Difference between NO and NONE
NO - it goes before a noun
NO (=not a / not any) - There is no sugar = there isn't any sugar - I have no car = I don't have a car - I have no problems = I don't have any problems
Note: NO can also be an adverb, the opposite of YES, but that's a different word and it is always used as the answer to a question: - Do you like it? - No, I don't
NONE - it goes alone
None = No + noun
- He has two cars and I have none (= no cars)
- I bought a lot of milk, but now there is none (= no milk)
- I asked many people, but none knew it (= no people)
If the noun substituted is the word "person" or "thing" we prefer the pronouns "nobody/no one" and "nothing":
- I looked through the window but I saw nobody (not a person)
- I had everything I wanted, but now I have nothing (not a thing)
tip: if you can use "nobody" or "nothing", use them and forget about "none".
- What have you got to drink? - Nothing (not a thing)
- Who went with you? - Nobody (= not a person)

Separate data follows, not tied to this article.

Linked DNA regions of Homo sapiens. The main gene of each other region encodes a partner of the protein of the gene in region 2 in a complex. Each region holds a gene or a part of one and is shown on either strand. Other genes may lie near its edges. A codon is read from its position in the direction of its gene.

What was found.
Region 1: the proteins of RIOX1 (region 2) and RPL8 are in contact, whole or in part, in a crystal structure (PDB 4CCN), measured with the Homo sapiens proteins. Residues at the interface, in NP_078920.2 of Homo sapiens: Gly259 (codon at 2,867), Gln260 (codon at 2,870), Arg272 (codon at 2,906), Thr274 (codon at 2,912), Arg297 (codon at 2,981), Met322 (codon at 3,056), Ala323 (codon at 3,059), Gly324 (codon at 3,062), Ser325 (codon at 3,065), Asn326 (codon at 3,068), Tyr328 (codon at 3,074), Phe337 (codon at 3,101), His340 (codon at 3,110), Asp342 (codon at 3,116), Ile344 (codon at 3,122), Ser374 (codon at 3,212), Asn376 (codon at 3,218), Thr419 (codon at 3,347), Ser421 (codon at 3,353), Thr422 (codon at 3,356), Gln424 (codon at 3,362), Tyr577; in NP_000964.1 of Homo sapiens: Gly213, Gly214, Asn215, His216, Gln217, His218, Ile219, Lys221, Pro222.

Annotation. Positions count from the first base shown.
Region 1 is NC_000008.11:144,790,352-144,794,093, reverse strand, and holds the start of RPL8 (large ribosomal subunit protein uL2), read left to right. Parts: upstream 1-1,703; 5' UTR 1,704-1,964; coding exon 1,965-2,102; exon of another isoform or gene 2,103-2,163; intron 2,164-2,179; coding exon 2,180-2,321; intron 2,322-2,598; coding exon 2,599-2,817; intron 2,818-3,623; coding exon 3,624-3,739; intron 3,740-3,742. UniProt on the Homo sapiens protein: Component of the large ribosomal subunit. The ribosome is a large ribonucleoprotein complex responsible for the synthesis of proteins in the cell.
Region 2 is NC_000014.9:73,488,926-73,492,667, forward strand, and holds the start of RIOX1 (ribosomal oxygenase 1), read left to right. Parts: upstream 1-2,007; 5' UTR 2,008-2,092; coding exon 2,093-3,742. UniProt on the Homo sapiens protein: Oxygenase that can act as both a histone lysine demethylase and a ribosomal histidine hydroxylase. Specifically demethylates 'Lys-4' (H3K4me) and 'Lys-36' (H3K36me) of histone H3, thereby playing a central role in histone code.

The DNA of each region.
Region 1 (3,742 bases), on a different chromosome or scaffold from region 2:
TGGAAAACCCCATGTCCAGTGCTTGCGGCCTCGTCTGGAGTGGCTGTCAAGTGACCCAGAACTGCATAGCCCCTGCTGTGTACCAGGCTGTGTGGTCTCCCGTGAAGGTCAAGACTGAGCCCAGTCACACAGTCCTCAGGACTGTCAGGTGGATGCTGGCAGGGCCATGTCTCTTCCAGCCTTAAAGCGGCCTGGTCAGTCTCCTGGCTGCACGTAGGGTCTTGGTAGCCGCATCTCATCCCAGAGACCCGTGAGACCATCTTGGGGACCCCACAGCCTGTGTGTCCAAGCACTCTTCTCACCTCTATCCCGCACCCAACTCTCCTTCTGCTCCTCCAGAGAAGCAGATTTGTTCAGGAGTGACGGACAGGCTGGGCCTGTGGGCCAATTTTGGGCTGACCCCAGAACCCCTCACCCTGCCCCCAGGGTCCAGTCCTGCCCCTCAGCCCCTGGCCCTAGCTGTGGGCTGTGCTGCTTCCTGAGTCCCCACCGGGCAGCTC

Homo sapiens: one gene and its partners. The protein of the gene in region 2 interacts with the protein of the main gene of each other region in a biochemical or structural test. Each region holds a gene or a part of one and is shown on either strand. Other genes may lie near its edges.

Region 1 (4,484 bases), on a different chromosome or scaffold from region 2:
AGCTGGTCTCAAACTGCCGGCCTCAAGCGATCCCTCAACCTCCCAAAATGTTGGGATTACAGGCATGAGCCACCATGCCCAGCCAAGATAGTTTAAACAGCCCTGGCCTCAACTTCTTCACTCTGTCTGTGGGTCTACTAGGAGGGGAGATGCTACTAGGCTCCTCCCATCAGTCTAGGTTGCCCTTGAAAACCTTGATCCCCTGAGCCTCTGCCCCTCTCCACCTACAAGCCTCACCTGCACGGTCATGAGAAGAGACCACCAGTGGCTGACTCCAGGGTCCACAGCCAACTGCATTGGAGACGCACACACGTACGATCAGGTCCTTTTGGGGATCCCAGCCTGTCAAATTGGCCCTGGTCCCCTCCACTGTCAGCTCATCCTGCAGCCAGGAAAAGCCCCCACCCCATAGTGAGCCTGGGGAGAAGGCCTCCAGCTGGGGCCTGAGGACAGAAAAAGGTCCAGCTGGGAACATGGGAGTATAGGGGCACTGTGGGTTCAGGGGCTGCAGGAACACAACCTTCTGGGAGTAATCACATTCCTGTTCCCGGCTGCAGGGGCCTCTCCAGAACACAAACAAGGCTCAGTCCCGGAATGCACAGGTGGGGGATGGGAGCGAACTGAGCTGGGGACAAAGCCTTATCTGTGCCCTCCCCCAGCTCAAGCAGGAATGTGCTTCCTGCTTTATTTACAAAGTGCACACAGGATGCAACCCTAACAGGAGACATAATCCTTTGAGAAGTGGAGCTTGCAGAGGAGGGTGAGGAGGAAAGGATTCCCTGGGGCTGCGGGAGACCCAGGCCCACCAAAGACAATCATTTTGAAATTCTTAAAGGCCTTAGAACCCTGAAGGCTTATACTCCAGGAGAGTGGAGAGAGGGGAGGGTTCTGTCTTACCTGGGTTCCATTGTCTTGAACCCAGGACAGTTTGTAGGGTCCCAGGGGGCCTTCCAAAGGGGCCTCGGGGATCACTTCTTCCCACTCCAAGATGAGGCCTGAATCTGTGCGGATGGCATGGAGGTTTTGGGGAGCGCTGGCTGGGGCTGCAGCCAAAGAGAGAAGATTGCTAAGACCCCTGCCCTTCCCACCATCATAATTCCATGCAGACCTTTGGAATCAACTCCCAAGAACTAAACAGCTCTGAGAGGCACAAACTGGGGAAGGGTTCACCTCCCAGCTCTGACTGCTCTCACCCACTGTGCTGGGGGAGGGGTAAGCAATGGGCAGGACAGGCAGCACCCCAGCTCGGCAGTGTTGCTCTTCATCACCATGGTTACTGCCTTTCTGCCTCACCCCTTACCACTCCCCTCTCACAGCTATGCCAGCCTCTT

- You have four children and I have none (= no children)
- How many beers have you got in the fridge? - None (= no beers, but maybe I have milk and water, etc)
- What have you got in the fridge? - Nothing (= not a thing, zero, empty)
NONE + of + determiner (the, my, this...)
We always use NONE before OF:
- None of the books is interesting
- None of my friends knows it
- None of us speaks French
NO & Nope
Any difference? Nope - not in meaning anyway.
Actually, "nope" means "no," but only in the sense of the opposite of "yes." Therefore, you might use it to answer a yes-or-no question in the negative, but you would never say, "We found nope errors during the inspection," or "There was nope way Dave would ever surrender."
That said, "nope" is informal, and should only be used in writing in the most informal of contexts.